Shortly after the passage of Tropical Storm Iselle (07-08 August 2014) through Hawaii Island, I rebuilt part of my damaged antenna farm with a simple, cheap, and portable 20 meter vertical antenna that could be used at home or in a portable or emergency situation. I adapted the design presented by W0ZF by making it suitable for a permanent operation at the QTH. I used a 33-ft/10.06 meter MFJ telescoping fiberglass mast secured to the edge of my garage. The center pin of my RG-8X feedline was attached to the vertical element, while the coax braid was attached to the garage's 30-ft/9.14 meters by 16-ft/4.87 meters metal roof using a stainless steel nut/bolt and a battery clip. The roof connection was coated with a caulking compound and varnish to protect the attachment point from the weather. The antenna works very well on 20 meters. My old Drake MN-4 antenna transmatch (tuner) can make this antenna work on 15, 17, 12, and 10 meters with a low SWR. The video is well-done and explains the basic steps thoroughly. For the latest amateur radio news and events, check out the blog sidebars. These news feeds are update daily. You can follow our blog community with a free email subscription or by tapping into the blog RSS feed. Thanks for joining us today! Until Next time, Aloha de Russ (KH6JRM).

Saturday, September 13, 2014

ARRL National Centennial Convention 2014 - FEMA Administrator Craig Fuga...


This is post #298. Fugate spoke before some 800 guests at the Friday evening ARRL Centennial Convention banquet in Hartford, Connecticut. Earlier that day, he and ARRL President Kay Craigie (N3KN), signed a memorandum of Agreement (MOA) aimed at enhancing cooperation between the ARRL and FEMA in the area of disaster communication. In his remarks at the banquet, Fugate said that before he even became FEMA administrator, it became clear to him that Amateur Radio could support ad hoc and innovative communication without relying on conventional telecommunications systems. In his remarks, Fugate noted that "The more sophisticated our systems become, the more fragile they become...the relevancy of ham radio only grows...Amateur Radio is taking that hobby and turning it into saving lives." Earlier, Fugate upgraded to the General Class Amateur Radio License. After Fugate's talk, President Craigie presented him with the ARRL Medal of Honor. Aloha de Russ (KH6JRM).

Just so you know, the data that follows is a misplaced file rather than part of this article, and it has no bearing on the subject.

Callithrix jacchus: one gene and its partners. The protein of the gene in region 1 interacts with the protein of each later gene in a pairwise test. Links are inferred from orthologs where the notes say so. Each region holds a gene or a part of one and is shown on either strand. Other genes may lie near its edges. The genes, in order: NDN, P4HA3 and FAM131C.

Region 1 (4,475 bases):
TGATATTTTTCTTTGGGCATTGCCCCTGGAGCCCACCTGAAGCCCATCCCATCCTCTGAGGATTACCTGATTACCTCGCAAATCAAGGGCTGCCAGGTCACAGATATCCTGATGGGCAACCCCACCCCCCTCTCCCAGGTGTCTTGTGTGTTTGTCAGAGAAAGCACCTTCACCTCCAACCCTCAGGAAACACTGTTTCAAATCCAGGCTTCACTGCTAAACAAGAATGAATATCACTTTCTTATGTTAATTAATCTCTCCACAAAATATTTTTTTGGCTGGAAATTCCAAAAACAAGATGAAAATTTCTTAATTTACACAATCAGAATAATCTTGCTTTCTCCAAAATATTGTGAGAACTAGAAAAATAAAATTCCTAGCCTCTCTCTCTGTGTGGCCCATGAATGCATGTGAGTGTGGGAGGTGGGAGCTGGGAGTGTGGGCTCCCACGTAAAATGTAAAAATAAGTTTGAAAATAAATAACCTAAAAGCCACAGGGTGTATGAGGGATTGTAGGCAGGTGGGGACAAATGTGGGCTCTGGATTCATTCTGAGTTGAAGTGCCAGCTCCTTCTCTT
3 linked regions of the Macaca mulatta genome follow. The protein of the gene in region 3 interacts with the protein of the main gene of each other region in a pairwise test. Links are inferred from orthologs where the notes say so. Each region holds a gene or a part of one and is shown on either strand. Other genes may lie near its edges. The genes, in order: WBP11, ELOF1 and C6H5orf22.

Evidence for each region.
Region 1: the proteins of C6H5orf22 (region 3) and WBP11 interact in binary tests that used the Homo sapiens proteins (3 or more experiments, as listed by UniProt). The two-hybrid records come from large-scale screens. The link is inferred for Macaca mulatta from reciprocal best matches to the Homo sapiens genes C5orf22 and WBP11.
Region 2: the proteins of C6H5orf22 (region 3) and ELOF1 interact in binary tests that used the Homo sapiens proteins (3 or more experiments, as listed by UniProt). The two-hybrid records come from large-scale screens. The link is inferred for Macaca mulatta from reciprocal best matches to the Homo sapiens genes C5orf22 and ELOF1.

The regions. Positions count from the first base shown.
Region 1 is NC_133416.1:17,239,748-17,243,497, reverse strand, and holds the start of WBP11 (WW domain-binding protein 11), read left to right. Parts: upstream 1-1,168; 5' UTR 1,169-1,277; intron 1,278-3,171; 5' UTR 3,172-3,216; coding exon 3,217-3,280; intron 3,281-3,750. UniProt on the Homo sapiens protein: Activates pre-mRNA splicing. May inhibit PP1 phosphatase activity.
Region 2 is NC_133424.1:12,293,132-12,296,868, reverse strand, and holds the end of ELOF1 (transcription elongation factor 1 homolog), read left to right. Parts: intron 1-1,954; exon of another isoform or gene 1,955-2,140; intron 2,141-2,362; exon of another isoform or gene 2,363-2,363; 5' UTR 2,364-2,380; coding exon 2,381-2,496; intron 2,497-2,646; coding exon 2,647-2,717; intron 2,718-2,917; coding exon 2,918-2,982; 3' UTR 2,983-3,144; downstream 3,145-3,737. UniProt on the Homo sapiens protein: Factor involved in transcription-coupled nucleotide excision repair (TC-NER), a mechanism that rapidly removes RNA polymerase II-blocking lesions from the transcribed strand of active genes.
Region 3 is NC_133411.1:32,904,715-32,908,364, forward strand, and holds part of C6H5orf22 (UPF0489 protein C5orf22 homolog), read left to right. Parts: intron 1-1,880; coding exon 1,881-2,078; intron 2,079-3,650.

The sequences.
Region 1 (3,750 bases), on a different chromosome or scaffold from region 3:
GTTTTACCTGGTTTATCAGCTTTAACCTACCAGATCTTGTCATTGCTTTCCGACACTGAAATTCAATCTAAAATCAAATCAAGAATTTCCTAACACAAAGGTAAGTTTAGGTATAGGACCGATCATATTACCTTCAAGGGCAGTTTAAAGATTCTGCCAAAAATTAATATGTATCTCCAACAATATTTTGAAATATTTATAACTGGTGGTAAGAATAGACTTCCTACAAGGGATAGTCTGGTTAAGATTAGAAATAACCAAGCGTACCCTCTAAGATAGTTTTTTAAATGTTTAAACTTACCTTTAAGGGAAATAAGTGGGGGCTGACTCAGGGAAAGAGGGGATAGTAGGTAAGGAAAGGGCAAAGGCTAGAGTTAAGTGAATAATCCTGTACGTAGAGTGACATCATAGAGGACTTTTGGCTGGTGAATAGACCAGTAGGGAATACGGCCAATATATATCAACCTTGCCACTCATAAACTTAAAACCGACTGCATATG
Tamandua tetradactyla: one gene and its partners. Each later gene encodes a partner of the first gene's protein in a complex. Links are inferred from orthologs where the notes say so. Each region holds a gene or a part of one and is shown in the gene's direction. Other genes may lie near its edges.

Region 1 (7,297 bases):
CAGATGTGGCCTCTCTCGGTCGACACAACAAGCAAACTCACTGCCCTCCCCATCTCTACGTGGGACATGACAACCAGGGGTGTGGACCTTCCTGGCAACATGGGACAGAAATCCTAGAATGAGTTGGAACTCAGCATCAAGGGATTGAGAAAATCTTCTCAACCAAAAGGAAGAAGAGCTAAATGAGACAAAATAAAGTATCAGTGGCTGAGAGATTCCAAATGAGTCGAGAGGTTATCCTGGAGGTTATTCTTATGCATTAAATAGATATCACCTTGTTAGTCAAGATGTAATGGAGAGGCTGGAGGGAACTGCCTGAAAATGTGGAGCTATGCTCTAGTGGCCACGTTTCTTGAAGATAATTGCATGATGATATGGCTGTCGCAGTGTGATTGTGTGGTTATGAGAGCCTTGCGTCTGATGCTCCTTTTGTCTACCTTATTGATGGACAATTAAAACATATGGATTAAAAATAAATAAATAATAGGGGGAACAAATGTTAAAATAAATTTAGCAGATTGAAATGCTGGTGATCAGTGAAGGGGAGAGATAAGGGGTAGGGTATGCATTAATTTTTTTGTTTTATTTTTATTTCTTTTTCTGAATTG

Friday, September 12, 2014

Directional Antennas (Yagi Antennas). Post #297

Excellent, concise, and well-produced video about yagi antennas from Diana Eng (KC2UHB). The use of a flashlight to explain how beams work is quite effective. This video could be used in an introductory Amateur Radio course. Nice job! Aloha de Russ (KH6JRM).

Thursday, September 11, 2014

Coat Hanger HDTV Antenna! Post #296

I was looking for a quick and easy HDTV antenna for my new home in the Orchidland Estates area of the Puna District when I came across this video from Ross Voorhees. Rather than spend $40-$60 for a commercial version, I decided to use Ross's idea and build my HDTV antenna. Although my xyl and I don't watch much television these days, we do enjoy a few PBS specials and the evening news. Ross's antenna design is cheap and easy to build. There are more sophisticated designs available, but, for now, Ross's antenna does the job. This is a great construction project. I found most of the components around the garage or in my "radio room." Most neighborhood hardware stores can supply you with what you need. Good luck and have fun! For the latest Amateur Radio news and events, please check out the news feeds in the blog sidebars. These feeds are updated daily. You can follow our blog community with a free email subscription or by tapping into the blog RSS feed. Until next time, Russ Roberts (KH6JRM).